Many Pediatricians look at their deposits in the practice bank account as well as track the increase/decrease in revenue. The practice has to provide optimal Pediatric care and achieve >99% collection rate to optimize the revenue collection process. Given that Pediatrics are the lowest paid specialty (per the 2011 Medscape Salary Survey – see link at http://www.medscape.com/features/slideshow/compensation/2012/public?src=ptalk&firstbullet), insuring that the practice achieves the revenue due per the contract is a necessity.
Increasing revenue year on year is important but an increase in revenue might not mean increased income/profit for the practice. For instance, if the practice has a 10% increase in visits that is due primarily to higher rates of vaccine visits, and the practice has vaccine leakage (loss of vaccines) as well as sub-optimal coding and billing follow-up, the overall practice profit might decrease. How could this happen and how could I prevent this from happening?
How a lower profit margin could happen? According to the Medical Group Management Association (MGMA) via benchmarking of collection rate, the average practice collects 95% of their contract amount. If a practice has ‘average’ billing systems and processes in place, per the MGMA benchmark of 95%, the practice would not see 5% of their revenue. If the practice had revenue of $1,000,000, they did not collect $50,000 of the contract amount (either the insurance or the patient did not pay). In addition to this, some practices lose entire visits because of the disconnect between the biller and the clinical (common when the practice fills out paper charts and paper billing sheets for a biller to complete). Some other ways that a practice has reduced revenue is improper coding. For example, if a child has a well visit and receives a MMR Vaccine, some billers miss the 90461 CPT code with 2 units. Some billers might send this CPT code but miss that the EOB only paid one of the units and they need to re-file the claim (e.g. 99391, 90707, 90460, 90461 (2 units)).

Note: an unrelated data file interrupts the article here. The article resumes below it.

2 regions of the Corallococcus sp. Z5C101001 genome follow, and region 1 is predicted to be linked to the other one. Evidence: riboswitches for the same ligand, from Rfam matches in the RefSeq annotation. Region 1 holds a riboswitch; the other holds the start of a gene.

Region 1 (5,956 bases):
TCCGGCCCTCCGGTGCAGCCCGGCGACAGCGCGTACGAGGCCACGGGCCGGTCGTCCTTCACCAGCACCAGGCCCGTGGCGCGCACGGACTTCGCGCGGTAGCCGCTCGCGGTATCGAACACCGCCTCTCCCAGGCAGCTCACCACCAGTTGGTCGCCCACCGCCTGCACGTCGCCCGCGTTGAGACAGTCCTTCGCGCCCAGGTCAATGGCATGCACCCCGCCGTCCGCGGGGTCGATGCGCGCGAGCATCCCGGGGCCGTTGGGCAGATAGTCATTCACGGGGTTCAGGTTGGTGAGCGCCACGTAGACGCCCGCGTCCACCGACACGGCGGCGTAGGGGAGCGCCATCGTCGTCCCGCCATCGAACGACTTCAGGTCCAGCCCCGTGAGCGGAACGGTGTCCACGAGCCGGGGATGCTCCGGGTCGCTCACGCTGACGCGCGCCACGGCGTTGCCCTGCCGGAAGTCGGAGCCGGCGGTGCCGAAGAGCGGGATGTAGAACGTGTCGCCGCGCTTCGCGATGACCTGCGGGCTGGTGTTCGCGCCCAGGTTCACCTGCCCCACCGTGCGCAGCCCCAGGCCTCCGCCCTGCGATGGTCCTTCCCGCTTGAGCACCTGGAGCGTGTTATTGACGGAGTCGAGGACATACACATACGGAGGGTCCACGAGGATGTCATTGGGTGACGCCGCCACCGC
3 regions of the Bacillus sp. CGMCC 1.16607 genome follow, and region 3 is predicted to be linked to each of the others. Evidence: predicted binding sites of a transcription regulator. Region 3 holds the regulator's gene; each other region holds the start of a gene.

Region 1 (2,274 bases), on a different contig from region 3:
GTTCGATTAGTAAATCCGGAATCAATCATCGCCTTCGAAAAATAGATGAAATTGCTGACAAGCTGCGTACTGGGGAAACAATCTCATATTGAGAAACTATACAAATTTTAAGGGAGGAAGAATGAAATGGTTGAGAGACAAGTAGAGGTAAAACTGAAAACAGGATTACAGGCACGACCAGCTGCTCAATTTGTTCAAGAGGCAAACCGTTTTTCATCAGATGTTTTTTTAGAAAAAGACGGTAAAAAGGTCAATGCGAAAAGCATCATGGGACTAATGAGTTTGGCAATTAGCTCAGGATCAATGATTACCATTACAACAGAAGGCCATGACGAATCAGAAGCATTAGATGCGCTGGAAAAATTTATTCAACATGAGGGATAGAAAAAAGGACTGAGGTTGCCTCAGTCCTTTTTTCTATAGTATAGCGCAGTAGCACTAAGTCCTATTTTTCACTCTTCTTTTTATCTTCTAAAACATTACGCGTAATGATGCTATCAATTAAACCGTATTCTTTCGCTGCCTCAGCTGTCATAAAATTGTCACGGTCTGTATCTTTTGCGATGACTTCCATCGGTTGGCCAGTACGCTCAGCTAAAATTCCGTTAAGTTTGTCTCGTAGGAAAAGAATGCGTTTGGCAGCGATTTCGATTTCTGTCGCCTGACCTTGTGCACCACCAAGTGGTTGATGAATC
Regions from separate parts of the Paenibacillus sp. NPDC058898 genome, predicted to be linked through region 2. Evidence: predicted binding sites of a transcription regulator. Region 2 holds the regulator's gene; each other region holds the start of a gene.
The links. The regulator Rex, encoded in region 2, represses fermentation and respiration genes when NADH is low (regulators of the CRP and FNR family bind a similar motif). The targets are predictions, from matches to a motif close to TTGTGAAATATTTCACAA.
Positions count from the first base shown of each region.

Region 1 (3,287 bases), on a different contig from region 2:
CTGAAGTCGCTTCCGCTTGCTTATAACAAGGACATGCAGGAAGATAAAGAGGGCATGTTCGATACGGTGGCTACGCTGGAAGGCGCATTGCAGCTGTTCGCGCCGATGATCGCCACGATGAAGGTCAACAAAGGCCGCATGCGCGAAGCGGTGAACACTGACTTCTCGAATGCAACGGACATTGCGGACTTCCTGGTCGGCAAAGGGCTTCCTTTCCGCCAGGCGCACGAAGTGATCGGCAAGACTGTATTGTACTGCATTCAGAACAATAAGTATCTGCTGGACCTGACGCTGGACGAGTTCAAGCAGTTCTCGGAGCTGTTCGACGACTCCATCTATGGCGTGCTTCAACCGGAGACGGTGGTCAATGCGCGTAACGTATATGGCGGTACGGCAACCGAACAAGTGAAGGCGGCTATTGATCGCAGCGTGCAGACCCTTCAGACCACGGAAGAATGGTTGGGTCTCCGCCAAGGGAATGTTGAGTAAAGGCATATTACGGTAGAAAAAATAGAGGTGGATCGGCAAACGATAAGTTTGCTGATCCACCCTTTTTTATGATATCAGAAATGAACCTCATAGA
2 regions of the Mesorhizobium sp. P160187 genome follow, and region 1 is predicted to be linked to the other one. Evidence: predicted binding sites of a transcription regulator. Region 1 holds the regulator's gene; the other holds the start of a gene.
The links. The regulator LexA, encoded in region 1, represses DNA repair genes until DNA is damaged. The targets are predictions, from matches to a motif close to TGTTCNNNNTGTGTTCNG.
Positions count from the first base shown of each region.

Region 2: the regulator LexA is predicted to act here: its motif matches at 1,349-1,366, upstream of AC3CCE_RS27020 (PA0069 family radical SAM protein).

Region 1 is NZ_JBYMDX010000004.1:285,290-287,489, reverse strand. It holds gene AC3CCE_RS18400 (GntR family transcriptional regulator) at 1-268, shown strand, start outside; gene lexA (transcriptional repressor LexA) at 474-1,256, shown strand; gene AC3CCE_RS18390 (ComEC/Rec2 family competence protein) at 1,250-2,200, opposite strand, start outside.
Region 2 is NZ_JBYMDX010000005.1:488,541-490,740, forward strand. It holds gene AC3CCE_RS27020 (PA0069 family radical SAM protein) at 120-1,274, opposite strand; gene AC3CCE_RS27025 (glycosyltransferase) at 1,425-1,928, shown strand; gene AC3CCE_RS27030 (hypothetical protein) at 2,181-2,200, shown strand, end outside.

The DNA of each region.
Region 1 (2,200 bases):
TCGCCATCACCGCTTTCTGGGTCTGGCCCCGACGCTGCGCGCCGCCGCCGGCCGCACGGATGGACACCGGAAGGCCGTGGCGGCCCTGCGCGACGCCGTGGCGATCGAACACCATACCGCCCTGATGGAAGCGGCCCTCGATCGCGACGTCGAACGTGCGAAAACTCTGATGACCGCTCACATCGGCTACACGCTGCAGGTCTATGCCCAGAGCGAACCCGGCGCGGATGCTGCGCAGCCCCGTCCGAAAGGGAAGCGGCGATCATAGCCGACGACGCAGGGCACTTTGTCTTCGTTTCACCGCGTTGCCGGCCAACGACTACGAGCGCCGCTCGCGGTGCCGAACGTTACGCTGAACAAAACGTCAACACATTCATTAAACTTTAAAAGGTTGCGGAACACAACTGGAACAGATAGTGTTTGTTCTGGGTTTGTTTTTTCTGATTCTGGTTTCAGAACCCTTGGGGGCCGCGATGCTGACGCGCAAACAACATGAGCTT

How could I prevent this from happening?
#1 insure that your Pediatric Practice leverages a medical billing system that is designed, developed and utilized only for Pediatrics.
#2 The Pediatric Medical Billing team needs to be trained and re-trained (at least 1x per quarter) in Pediatrics. The Pediatric E.H.R. should be integrated with this Pediatric Practice Management. The office needs to have audit systems in place to verify that co-pays are collected and match the insurance card as well as a monthly audit of the Pediatric Medical Biller.
#3 There also needs to be redundancies in the Medical Billers to manage the claims while a Pediatric Medical Biller is out sick or on vacation. I have seen both large (>8 providers) and small pediatric practices for which the entire revenue cycle was outdated and disconnected. Unfortunately, I have even seen a large Pediatric Group where the entire team had a significant gap in their knowledge and skills.
This will never be perfect BUT every practice should achieve >99% collection rate and strive for 99.8% (we have a few practices at 99.7%). At least each quarter and preferably once/month the practice should measure and monitor the collection rate.